Secondary Logo

Journal Logo

Lethal neonatal mitochondrial phenotype caused by a novel polymerase subunit gamma mutation

A case report

AlJabri, Mohamed F., MDa; Kamal, Naglaa M., MDb,c,*; Halabi, Abdulrahman, MDd; Korbi, Haifa, MBBCHe; Alsayyali, Mashhour M.A., MBBCHe; Alzahrani, Yahea A., MDf

Section Editor(s): NA.,

doi: 10.1097/MD.0000000000012591
Research Article: Clinical Case Report

Rationale: Polymerase subunit gamma (POLG) is a gene that codes for the catalytic subunit of the mitochondrial DNA polymerase, which is involved in the replication of mitochondrial DNA. Mutations in these genes are associated with a range of clinical syndromes characterized by secondary mtDNA defect including mtDNA mutation and mtDNA depletion which may culminate in complete failure of energy production (respiratory changes complex 1 defect) as in this case.

Patient concerns: We herein report a full term Saudi female neonate born to consanguineous parents, who was noticed immediately after birth to have severe hypotonia, poor respiratory effort, and dysmorphic features. She had 3 siblings who died with same clinical scenario in neonatal period.

Diagnoses: Molecular genetic testing revealed a novel compound heterozygous mutation of POLG gene c.680G>A (p.Arg227Gin) and c.3098C>T (p.Ala1033Val).

Interventions: The patient remained in neonatal intensive care unit with multidisciplinary team management and was ventilator dependent until she passed away.

Outcomes: The detected mutation had led to complete failure of energy production (respiratory changes complex 1 defect) until she died at the age of 5 months.

Lessons: Mitochondrial respiratory chain defect should be considered in patients with severe neonatal hypotonia,encephalopathy, and respiratory failure especially in highly consanguineous population.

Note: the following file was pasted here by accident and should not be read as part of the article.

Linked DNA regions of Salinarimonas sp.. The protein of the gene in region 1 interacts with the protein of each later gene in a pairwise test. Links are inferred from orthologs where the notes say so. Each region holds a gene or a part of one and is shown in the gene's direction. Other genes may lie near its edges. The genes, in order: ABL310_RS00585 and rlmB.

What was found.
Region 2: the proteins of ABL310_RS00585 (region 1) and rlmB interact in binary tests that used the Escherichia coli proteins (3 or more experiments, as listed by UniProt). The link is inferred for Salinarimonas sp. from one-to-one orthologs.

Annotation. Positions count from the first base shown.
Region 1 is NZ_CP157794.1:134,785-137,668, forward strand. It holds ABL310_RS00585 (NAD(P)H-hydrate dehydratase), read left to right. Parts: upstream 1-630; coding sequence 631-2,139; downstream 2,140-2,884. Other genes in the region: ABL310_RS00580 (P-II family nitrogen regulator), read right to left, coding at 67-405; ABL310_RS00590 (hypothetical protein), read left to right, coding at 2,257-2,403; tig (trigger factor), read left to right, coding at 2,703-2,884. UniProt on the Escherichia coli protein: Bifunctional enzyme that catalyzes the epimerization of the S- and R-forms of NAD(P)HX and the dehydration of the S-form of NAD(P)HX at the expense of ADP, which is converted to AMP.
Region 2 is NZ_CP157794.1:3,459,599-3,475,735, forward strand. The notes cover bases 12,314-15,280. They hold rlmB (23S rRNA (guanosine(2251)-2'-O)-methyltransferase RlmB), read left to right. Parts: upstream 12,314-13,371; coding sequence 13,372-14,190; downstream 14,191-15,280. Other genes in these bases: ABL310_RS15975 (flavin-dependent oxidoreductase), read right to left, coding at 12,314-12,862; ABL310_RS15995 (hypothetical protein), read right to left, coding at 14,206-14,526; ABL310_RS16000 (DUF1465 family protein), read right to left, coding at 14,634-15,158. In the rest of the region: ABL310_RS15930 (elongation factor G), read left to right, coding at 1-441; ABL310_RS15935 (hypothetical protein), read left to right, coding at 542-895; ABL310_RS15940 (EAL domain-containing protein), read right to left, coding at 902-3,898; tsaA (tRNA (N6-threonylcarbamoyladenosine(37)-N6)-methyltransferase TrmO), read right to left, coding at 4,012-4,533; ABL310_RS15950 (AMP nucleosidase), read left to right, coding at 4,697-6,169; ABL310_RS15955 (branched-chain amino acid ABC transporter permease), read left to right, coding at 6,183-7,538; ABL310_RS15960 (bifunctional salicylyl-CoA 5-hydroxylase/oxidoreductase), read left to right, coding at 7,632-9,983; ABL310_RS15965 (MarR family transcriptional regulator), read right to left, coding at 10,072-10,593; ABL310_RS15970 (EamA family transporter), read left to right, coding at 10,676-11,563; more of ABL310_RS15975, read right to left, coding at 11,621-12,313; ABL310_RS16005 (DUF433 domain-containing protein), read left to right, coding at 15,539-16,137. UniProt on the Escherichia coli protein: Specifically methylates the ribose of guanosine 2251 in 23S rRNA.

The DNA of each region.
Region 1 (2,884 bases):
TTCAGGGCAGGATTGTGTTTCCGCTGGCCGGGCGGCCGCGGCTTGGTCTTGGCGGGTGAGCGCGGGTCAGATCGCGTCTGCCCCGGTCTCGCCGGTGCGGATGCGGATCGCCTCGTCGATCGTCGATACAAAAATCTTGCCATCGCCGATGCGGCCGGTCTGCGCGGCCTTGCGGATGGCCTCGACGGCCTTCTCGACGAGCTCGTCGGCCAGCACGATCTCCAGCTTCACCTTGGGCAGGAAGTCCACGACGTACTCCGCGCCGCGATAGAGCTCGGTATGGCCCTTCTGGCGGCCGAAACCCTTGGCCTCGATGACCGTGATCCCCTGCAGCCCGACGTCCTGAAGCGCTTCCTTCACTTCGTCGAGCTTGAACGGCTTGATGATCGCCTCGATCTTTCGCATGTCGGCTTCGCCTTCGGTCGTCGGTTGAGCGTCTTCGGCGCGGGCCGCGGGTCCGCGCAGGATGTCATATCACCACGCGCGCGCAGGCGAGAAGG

aPediatric Neurology

bPediatric Hepatology, Faculty of Medicine, Cairo University, Egypt

cPediatric Hepatology

dPediatric Neonatology

ePediatric, Alhada Armed Forces Hospital

fNeuroradiology, College of Medicine, Taif University, Taif, Saudi Arabia.

Correspondence: Naglaa M. Kamal, Pediatrics and Pediatric Hepatology, Faculty of Medicine, Cairo University, Egypt (e-mail:

Abbreviations: MDS = mitochondrial DNA depletion syndromes, MNGIE = mitochondrial neurogastrointestinal encephalopathy disease, mtDNA = mitochondrial DNA, NICU = neonatal intensive care unit, POLG = polymerase subunit gamma.

Funding: This research did not receive any grant from any funding agency.

Ethics approval and consent to participate: The study was approved by the research and ethical committee of Alhada Armed Forces Hospital, Taif, Saudi Arabia. Written informed consent was obtained from the patient's parents for contribution of their child in the study.

Consent for publication: Written informed consent was obtained from the patient's parents for publication of details of the case report. Personal information was not mentioned in a way, which can lead to identification of the patient or his family.

Availability of data and material: All data generated or analyzed during this study are included in this published article.

Authors declare no conflicts of interest.

This is an open access article distributed under the terms of the Creative Commons Attribution-Non Commercial License 4.0 (CCBY-NC), where it is permissible to download, share, remix, transform, and buildup the work provided it is properly cited. The work cannot be used commercially without permission from the journal.

Received May 30, 2018

Accepted September 3, 2018

Back to Top | Article Outline

1 Introduction

Mitochondrial diseases are chronic, genetically determined disorders caused by dysfunction of mitochondrial DNA (mtDNA) either due to deletion or replication.[1]

Isolated complex I deficiency is the most commonly identified biochemical defect in mitochondrial oxidative-phosphorylation disorders,[2] but it is probably under-diagnosed, since both lactate levels and muscle morphology may be normal[3,4] and the clinical features are extremely variable. The most common clinical phenotype in childhood is probably Leigh syndrome (LS,MIM 25600).[5,6] Other common phenotypes include Alpers syndrome.[2–4,6]